May 17, 2013

Shrug, Concur, and Move On

In a famous market manipulation that lead to multiple criminal convictions, the A.R. Baron brokerage engaged in a pump-and-dump scheme to induce customers to purchase the securities of small companies at artificially inflated prices. Among many others, investors sued an individual whose acts allegedly facilitated Baron's frauds in violation of Section 10(b). The district court dismissed the Section 10(b) claim.

On appeal, the Second Circuit addressed this dismissal (Fezzani v. Bear Stearns & Co., Inc., 2013 WL 1876534 (2d Cir. May 7, 2013) (Lohier, J. dissenting). The court found that manipulation violates Section 10(b) "when an artificial or phony price of a security is communicated to persons who, in reliance upon a misrepresentation that the price was set by market forces, purchase the securities." The Supreme Court, in its decisions in Stoneridge and Janus, has held that in a Section 10(b) claim involving a misrepresentation there can only be primary liability for entities or individuals who actually communicated the misrepresentation to the injured investors. Applying that principle in the instant case, the court found that because there was no allegation that the individual defendant actually communicated the artificial price information to the investors (as opposed to assisting Baron in its fraud), there could be no Section 10(b) primary liability.

In a vigorous dissent, however, one of the panel members challenged whether Stoneridge and Janus are applicable in a case alleging market manipulation. The dissent noted that a "market manipulation claim permits the plaintiff to plead that it relied on an assumption of an efficient market free of manipulation, whereas a misrepresentation claim requires the plaintiff to allege reliance upon a misrepresentation or omission." As a result, a plaintiff alleging market manipulation is entitled to use a fraud-on-the-market theory to establish reliance (i.e., the defendant engaged in a transaction that sent a fale pricing signal to the market, which was then communicated by the market to the investor). Accordingly, the dissent concluded, the fact that the individual defendant was a key participant in the transactions that sent a false pricing signal was sufficient to establish Section 10(b) primary liability.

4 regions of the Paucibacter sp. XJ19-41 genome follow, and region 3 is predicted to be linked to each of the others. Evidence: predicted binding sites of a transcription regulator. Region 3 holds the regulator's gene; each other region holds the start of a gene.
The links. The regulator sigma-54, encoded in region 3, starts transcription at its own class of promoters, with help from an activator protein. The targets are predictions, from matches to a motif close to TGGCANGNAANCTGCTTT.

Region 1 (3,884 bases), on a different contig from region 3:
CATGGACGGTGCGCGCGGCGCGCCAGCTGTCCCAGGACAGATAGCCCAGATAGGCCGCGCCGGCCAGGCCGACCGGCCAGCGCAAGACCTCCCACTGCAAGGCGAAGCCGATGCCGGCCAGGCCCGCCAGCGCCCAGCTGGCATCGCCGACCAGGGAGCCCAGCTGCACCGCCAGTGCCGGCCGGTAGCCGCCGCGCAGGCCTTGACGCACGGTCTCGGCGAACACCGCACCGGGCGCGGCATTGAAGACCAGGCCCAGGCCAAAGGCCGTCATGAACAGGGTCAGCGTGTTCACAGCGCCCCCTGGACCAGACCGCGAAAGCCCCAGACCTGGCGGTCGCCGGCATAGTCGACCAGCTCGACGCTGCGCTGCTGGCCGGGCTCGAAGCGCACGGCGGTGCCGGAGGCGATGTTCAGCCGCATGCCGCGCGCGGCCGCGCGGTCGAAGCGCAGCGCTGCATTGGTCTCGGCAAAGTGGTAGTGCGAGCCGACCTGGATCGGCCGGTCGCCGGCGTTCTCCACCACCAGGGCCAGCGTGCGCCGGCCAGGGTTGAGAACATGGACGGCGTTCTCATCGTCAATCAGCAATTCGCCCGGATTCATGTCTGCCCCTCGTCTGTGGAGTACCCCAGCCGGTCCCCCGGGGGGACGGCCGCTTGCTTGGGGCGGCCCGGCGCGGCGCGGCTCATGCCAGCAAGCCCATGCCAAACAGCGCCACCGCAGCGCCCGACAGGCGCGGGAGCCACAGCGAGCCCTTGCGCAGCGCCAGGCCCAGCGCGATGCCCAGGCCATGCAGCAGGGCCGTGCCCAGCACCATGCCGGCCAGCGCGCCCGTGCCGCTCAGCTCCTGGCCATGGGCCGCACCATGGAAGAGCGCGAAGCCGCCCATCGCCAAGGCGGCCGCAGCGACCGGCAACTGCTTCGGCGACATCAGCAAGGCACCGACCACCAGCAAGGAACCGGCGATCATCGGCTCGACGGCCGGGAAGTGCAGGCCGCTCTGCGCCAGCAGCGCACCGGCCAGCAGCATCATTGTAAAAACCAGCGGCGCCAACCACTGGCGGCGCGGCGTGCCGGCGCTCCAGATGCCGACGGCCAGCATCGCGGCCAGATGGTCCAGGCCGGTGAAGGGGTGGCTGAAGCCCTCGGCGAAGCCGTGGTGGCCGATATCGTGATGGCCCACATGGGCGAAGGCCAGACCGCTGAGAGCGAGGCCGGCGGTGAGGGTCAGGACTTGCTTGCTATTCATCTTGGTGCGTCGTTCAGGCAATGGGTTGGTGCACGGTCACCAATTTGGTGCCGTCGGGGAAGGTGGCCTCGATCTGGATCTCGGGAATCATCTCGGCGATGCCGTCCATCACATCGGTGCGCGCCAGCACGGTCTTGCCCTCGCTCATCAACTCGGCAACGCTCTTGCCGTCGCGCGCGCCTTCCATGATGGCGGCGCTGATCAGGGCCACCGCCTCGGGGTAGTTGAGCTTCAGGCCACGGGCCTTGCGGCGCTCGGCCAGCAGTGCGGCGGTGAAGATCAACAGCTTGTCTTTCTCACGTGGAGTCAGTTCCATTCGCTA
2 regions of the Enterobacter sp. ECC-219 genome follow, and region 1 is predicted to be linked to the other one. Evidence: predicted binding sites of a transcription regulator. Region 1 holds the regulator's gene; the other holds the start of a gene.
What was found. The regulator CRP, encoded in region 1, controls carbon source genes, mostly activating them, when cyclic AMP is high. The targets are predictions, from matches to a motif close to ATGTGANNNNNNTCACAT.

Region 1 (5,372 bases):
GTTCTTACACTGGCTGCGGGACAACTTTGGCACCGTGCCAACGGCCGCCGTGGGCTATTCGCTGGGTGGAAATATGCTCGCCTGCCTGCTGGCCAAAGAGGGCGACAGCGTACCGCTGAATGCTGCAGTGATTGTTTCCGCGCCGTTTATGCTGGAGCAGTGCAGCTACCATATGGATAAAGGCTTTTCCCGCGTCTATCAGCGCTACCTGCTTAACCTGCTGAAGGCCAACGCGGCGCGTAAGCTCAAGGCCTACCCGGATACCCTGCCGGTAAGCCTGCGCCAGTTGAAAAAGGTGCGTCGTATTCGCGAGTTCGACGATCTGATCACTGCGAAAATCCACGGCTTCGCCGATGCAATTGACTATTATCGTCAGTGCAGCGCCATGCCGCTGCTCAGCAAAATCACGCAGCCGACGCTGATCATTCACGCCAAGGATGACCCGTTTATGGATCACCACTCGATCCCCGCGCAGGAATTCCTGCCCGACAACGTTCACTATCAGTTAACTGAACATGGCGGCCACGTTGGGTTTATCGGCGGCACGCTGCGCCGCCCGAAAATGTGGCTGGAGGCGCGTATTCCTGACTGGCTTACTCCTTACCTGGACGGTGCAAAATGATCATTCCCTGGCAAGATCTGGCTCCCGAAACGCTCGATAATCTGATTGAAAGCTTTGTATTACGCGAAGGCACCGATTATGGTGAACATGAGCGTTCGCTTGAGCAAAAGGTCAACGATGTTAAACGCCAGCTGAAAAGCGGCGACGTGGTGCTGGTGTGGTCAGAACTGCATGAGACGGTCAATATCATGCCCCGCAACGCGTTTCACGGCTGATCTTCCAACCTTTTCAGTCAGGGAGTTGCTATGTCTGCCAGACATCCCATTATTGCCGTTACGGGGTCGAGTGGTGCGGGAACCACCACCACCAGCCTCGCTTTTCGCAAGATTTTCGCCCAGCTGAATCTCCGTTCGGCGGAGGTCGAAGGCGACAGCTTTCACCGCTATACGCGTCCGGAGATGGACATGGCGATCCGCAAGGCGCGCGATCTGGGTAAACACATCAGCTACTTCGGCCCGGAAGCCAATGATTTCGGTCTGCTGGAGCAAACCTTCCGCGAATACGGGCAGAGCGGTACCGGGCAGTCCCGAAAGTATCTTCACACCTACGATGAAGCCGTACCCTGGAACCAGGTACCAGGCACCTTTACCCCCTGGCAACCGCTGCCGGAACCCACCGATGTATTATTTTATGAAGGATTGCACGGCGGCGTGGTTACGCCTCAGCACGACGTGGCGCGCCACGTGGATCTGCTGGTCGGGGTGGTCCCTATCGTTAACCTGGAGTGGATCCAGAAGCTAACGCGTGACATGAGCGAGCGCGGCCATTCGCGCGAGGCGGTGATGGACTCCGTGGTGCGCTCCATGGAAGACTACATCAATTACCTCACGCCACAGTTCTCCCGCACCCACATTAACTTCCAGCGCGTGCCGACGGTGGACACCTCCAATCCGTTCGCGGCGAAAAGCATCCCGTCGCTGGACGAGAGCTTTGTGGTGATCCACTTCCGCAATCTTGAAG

Holding: Dismissal affirmed.

Quote of note (dissent): "I fear that every market manipulator . . . will be cheered by the extra shelter for stock manipulation under the federal securities laws that the majority opinion unnecessarily provides them. If I thought that Stoneridge or Janus required that result, I would shrug, concur, and move on. Because I conclude that neither case forecloses the federal claim of market manipulation against Dweck, I respectfully dissent."

Posted by Lyle Roberts at May 17, 2013 8:58 PM | TrackBack
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